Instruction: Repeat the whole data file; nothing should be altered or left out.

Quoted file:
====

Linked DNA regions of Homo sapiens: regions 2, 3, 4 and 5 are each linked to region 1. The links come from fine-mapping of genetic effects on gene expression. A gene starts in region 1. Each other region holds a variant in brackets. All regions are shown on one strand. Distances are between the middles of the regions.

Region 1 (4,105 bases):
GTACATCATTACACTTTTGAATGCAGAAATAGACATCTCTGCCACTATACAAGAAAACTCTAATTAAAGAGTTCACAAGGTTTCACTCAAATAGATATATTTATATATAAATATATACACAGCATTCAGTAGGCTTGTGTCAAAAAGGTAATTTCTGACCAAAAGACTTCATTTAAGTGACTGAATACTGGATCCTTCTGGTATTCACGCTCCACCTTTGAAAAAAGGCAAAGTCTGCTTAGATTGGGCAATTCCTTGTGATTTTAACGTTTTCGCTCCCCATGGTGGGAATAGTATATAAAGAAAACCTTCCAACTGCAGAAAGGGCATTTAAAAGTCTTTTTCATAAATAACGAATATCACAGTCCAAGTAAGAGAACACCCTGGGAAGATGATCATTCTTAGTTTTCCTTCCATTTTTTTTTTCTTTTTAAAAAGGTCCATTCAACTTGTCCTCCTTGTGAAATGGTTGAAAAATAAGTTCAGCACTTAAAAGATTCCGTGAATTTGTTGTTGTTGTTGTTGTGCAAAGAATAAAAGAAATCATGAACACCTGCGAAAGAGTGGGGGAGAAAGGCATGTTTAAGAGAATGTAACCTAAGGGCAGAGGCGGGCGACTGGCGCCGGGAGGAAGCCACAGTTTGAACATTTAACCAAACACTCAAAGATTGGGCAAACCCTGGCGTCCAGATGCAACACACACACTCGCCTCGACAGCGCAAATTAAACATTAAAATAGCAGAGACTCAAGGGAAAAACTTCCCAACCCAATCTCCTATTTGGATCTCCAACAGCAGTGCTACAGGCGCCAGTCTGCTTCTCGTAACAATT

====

Linked DNA regions of Homo sapiens: regions 2, 3, 4 and 5 are each linked to region 1. The links come from fine-mapping of genetic effects on gene expression. A gene starts in region 1. Each other region holds a variant in brackets. All regions are shown on one strand. Distances are between the middles of the regions.

Region 1 (4,105 bases):
GTACATCATTACACTTTTGAATGCAGAAATAGACATCTCTGCCACTATACAAGAAAACTCTAATTAAAGAGTTCACAAGGTTTCACTCAAATAGATATATTTATATATAAATATATACACAGCATTCAGTAGGCTTGTGTCAAAAAGGTAATTTCTGACCAAAAGACTTCATTTAAGTGACTGAATACTGGATCCTTCTGGTATTCACGCTCCACCTTTGAAAAAAGGCAAAGTCTGCTTAGATTGGGCAATTCCTTGTGATTTTAACGTTTTCGCTCCCCATGGTGGGAATAGTATATAAAGAAAACCTTCCAACTGCAGAAAGGGCATTTAAAAGTCTTTTTCATAAATAACGAATATCACAGTCCAAGTAAGAGAACACCCTGGGAAGATGATCATTCTTAGTTTTCCTTCCATTTTTTTTTTCTTTTTAAAAAGGTCCATTCAACTTGTCCTCCTTGTGAAATGGTTGAAAAATAAGTTCAGCACTTAAAAGATTCCGTGAATTTGTTGTTGTTGTTGTTGTGCAAAGAATAAAAGAAATCATGAACACCTGCGAAAGAGTGGGGGAGAAAGGCATGTTTAAGAGAATGTAACCTAAGGGCAGAGGCGGGCGACTGGCGCCGGGAGGAAGCCACAGTTTGAACATTTAACCAAACACTCAAAGATTGGGCAAACCCTGGCGTCCAGATGCAACACACACACTCGCCTCGACAGCGCAAATTAAACATTAAAATAGCAGAGACTCAAGGGAAAAACTTCCCAACCCAATCTCCTATTTGGATCTCCAACAGCAGTGCTACAGGCGCCAGTCTGCTTCTCGTAACAATT